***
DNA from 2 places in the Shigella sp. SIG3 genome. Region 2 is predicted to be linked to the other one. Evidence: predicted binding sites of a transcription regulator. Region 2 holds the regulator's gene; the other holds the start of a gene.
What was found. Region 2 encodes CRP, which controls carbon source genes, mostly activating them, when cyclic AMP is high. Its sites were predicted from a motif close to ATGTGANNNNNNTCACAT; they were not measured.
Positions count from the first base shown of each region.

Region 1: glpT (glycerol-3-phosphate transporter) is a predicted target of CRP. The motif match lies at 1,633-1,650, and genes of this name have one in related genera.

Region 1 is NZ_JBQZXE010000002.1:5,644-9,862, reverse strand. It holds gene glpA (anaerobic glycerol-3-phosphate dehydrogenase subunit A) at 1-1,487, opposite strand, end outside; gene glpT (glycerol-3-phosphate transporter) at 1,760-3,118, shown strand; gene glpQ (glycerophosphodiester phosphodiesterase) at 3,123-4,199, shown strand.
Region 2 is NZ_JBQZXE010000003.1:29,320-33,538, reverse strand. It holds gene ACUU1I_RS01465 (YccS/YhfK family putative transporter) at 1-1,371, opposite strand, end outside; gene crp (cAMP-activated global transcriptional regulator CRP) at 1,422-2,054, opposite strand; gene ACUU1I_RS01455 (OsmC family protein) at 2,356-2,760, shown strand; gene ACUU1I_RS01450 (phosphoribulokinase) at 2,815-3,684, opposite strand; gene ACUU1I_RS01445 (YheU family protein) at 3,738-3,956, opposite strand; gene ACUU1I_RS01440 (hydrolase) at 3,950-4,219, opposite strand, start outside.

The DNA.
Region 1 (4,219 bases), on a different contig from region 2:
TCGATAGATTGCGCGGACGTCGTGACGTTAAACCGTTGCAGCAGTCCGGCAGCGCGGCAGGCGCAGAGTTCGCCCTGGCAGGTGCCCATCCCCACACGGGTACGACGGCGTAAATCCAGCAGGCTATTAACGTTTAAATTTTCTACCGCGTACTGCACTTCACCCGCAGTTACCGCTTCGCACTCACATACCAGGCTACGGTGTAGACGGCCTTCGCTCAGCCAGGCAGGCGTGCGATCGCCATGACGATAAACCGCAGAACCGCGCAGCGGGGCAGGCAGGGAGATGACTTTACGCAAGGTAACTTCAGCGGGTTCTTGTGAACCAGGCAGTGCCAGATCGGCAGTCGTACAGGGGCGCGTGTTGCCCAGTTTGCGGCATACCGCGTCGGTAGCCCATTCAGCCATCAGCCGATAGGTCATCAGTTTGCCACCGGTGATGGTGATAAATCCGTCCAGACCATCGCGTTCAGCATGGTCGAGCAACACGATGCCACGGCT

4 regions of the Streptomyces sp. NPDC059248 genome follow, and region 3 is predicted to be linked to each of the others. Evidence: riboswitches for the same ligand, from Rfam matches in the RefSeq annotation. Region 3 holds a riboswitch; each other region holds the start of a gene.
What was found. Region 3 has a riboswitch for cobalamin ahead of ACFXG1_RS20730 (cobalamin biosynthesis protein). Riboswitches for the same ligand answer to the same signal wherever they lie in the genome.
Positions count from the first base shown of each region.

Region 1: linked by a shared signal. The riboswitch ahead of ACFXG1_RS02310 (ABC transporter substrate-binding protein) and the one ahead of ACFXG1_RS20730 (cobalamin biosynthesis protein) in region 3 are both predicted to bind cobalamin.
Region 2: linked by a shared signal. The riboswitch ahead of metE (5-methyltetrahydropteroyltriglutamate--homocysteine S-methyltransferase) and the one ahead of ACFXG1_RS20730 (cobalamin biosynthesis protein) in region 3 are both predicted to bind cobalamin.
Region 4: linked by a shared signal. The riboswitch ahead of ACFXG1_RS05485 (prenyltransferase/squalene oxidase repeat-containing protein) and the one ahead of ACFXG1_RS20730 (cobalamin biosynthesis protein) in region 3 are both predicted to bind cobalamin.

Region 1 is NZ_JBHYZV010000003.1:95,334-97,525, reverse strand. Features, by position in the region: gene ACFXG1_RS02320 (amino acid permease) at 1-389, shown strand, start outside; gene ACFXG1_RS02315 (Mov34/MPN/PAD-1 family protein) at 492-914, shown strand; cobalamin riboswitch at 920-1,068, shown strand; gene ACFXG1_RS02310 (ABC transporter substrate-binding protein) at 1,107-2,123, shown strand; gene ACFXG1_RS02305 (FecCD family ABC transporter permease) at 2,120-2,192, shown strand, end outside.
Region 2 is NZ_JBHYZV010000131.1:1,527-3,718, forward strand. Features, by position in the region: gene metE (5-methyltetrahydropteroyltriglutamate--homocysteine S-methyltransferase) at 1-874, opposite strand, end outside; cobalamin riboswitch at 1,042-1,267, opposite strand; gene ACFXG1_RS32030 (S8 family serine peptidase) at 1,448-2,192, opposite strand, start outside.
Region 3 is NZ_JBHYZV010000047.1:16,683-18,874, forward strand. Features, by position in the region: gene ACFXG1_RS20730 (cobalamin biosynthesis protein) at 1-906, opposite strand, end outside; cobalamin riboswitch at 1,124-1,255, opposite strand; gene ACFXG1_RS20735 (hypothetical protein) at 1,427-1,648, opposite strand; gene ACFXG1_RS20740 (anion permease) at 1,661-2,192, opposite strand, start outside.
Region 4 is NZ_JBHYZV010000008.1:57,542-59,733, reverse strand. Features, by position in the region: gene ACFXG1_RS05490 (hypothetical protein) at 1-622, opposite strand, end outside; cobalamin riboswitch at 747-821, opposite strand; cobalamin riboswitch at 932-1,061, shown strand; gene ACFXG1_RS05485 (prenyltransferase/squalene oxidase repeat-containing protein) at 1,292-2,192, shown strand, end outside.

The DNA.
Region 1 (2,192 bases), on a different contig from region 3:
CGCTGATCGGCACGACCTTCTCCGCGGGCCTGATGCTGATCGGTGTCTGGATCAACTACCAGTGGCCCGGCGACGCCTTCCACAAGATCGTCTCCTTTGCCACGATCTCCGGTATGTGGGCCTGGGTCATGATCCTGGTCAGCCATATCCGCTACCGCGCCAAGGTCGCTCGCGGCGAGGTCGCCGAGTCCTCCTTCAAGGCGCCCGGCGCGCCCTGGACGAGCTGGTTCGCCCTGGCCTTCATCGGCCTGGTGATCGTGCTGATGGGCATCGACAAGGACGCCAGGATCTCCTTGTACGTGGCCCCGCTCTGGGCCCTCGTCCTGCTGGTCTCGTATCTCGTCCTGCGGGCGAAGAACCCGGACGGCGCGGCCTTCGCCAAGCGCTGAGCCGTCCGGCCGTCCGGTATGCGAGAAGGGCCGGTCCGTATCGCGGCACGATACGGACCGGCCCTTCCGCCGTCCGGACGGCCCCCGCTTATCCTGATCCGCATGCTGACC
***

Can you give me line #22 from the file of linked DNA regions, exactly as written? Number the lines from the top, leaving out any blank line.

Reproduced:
CGCTGATCGGCACGACCTTCTCCGCGGGCCTGATGCTGATCGGTGTCTGGATCAACTACCAGTGGCCCGGCGACGCCTTCCACAAGATCGTCTCCTTTGCCACGATCTCCGGTATGTGGGCCTGGGTCATGATCCTGGTCAGCCATATCCGCTACCGCGCCAAGGTCGCTCGCGGCGAGGTCGCCGAGTCCTCCTTCAAGGCGCCCGGCGCGCCCTGGACGAGCTGGTTCGCCCTGGCCTTCATCGGCCTGGTGATCGTGCTGATGGGCATCGACAAGGACGCCAGGATCTCCTTGTACGTGGCCCCGCTCTGGGCCCTCGTCCTGCTGGTCTCGTATCTCGTCCTGCGGGCGAAGAACCCGGACGGCGCGGCCTTCGCCAAGCGCTGAGCCGTCCGGCCGTCCGGTATGCGAGAAGGGCCGGTCCGTATCGCGGCACGATACGGACCGGCCCTTCCGCCGTCCGGACGGCCCCCGCTTATCCTGATCCGCATGCTGACC